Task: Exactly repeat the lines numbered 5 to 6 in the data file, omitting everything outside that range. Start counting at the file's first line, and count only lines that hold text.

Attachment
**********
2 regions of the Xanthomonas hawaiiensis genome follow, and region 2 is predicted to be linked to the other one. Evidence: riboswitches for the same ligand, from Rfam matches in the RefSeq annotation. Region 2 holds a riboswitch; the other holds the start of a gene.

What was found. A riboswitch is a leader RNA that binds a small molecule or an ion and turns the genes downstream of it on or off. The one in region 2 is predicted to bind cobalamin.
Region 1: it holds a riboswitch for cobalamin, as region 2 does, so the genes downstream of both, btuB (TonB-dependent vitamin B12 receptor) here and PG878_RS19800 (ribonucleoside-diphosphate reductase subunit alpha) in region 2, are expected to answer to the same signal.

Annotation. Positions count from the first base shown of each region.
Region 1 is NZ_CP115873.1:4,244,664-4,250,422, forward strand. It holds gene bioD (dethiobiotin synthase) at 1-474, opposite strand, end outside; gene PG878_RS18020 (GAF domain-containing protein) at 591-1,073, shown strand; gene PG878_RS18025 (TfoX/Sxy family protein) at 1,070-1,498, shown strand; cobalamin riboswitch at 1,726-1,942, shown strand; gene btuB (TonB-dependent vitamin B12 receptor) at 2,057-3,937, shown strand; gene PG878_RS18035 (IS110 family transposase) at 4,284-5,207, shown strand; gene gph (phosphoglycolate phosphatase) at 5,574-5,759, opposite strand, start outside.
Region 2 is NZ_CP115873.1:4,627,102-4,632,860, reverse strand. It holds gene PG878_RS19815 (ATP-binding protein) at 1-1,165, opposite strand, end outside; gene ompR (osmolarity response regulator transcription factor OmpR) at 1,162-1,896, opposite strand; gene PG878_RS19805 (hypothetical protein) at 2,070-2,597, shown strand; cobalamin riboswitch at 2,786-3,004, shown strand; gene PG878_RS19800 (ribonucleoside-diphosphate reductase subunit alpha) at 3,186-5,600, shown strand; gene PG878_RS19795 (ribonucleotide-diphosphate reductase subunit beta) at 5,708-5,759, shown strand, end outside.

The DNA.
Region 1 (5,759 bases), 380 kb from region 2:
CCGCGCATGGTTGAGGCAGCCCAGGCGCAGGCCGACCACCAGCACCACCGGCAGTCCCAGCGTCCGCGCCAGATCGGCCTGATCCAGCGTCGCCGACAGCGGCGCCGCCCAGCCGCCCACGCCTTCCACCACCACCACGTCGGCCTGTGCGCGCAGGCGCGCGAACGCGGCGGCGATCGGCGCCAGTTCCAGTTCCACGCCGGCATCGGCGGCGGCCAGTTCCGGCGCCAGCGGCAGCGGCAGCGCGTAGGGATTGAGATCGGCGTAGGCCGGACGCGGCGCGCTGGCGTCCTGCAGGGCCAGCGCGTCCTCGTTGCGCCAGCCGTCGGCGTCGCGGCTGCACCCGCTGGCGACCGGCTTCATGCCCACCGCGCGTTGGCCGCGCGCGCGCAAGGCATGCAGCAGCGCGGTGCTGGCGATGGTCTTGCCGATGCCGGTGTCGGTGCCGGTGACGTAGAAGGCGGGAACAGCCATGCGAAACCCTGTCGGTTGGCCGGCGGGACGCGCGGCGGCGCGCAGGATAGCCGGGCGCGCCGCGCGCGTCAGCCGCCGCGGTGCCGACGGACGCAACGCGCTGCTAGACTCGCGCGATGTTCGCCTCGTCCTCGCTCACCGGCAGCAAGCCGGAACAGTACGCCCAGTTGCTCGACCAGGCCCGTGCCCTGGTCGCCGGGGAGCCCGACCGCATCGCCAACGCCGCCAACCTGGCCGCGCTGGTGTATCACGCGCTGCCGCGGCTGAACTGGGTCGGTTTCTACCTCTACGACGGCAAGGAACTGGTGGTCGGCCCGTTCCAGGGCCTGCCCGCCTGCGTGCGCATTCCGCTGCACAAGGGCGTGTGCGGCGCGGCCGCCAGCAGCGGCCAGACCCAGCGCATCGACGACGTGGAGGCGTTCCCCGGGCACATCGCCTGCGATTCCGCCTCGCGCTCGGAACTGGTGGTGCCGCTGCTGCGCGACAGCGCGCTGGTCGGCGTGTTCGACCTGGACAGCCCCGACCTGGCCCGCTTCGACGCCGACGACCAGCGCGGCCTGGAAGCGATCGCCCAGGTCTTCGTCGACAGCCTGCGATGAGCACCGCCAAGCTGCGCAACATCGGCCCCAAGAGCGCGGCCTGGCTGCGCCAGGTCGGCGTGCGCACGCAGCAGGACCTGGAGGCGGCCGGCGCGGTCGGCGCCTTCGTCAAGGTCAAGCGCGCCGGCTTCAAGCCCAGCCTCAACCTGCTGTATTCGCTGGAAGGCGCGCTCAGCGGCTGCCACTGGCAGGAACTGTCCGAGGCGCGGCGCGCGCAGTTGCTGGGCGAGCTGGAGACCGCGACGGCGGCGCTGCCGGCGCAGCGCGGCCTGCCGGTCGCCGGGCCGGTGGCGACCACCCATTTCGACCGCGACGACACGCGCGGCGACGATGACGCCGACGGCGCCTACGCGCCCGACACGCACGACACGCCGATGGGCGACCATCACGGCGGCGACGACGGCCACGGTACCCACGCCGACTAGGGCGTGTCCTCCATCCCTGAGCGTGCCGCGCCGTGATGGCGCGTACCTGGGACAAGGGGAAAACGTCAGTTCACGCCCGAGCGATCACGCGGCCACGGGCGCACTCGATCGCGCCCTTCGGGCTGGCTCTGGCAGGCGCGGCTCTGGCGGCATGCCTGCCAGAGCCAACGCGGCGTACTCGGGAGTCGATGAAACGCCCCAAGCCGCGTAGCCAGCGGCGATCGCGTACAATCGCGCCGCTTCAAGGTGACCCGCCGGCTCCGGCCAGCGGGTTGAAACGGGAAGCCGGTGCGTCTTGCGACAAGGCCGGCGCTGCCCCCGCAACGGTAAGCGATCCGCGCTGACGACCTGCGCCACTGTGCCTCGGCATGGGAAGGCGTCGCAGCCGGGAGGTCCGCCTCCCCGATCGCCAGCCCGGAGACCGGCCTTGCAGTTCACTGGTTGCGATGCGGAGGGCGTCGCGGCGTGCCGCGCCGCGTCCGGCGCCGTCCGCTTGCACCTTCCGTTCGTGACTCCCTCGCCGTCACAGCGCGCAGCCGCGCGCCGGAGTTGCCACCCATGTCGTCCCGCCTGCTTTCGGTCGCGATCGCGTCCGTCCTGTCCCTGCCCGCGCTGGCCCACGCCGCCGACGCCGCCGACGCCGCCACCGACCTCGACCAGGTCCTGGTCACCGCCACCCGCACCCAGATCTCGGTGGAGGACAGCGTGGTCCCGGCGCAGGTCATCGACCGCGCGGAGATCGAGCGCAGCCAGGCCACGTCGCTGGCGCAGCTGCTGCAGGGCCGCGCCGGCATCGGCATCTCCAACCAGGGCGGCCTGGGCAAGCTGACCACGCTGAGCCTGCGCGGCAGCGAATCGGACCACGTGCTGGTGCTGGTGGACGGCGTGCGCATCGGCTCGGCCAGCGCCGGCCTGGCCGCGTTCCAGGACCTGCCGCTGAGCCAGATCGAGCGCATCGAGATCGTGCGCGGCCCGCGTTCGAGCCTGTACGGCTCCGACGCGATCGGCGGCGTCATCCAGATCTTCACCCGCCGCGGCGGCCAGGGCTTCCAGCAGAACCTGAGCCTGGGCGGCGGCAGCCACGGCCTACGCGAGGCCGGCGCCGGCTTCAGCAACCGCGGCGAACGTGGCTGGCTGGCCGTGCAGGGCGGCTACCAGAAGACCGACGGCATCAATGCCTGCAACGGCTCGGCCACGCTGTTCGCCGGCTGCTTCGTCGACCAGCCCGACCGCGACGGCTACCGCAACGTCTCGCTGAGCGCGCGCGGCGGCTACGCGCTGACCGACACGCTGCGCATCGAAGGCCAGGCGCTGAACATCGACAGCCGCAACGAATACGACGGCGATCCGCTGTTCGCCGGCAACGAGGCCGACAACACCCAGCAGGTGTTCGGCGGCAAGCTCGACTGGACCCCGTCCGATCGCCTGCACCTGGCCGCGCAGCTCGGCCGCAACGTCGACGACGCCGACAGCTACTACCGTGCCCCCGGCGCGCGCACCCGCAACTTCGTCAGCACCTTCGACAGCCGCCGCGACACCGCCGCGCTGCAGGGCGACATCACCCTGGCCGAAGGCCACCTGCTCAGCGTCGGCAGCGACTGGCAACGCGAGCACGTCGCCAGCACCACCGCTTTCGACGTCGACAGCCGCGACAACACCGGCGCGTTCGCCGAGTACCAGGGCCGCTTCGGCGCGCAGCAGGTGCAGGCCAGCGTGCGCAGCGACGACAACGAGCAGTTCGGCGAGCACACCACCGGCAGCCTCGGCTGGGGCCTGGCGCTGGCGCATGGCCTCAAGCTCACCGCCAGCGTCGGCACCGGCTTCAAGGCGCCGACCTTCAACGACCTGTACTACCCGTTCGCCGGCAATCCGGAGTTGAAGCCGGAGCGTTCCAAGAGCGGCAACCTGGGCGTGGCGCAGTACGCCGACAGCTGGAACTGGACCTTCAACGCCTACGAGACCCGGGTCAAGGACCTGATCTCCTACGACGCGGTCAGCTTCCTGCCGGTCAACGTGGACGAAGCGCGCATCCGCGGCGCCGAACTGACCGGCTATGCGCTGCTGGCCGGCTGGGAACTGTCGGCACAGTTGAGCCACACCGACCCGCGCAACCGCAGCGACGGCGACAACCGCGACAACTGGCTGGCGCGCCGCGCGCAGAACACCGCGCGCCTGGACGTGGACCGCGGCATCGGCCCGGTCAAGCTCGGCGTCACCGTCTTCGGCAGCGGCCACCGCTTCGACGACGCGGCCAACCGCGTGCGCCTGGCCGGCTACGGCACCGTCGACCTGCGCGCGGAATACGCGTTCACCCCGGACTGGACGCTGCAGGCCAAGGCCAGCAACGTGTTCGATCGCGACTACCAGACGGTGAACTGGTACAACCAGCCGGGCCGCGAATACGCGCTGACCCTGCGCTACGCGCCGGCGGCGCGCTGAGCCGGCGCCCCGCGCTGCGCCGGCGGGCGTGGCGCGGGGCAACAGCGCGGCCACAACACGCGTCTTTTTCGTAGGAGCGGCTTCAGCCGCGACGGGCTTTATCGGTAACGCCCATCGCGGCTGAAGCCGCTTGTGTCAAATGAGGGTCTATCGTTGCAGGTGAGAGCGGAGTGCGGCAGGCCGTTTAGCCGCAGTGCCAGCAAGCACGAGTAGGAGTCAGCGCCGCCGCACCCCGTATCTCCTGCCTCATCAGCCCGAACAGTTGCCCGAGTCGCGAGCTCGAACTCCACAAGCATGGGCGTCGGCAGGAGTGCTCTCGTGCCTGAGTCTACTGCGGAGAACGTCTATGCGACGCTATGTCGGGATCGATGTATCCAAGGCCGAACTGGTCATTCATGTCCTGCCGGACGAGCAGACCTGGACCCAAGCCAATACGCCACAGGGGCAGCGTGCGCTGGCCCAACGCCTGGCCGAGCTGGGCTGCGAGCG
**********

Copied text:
Region 1 is NZ_CP115873.1:4,244,664-4,250,422, forward strand. It holds gene bioD (dethiobiotin synthase) at 1-474, opposite strand, end outside; gene PG878_RS18020 (GAF domain-containing protein) at 591-1,073, shown strand; gene PG878_RS18025 (TfoX/Sxy family protein) at 1,070-1,498, shown strand; cobalamin riboswitch at 1,726-1,942, shown strand; gene btuB (TonB-dependent vitamin B12 receptor) at 2,057-3,937, shown strand; gene PG878_RS18035 (IS110 family transposase) at 4,284-5,207, shown strand; gene gph (phosphoglycolate phosphatase) at 5,574-5,759, opposite strand, start outside.
Region 2 is NZ_CP115873.1:4,627,102-4,632,860, reverse strand. It holds gene PG878_RS19815 (ATP-binding protein) at 1-1,165, opposite strand, end outside; gene ompR (osmolarity response regulator transcription factor OmpR) at 1,162-1,896, opposite strand; gene PG878_RS19805 (hypothetical protein) at 2,070-2,597, shown strand; cobalamin riboswitch at 2,786-3,004, shown strand; gene PG878_RS19800 (ribonucleoside-diphosphate reductase subunit alpha) at 3,186-5,600, shown strand; gene PG878_RS19795 (ribonucleotide-diphosphate reductase subunit beta) at 5,708-5,759, shown strand, end outside.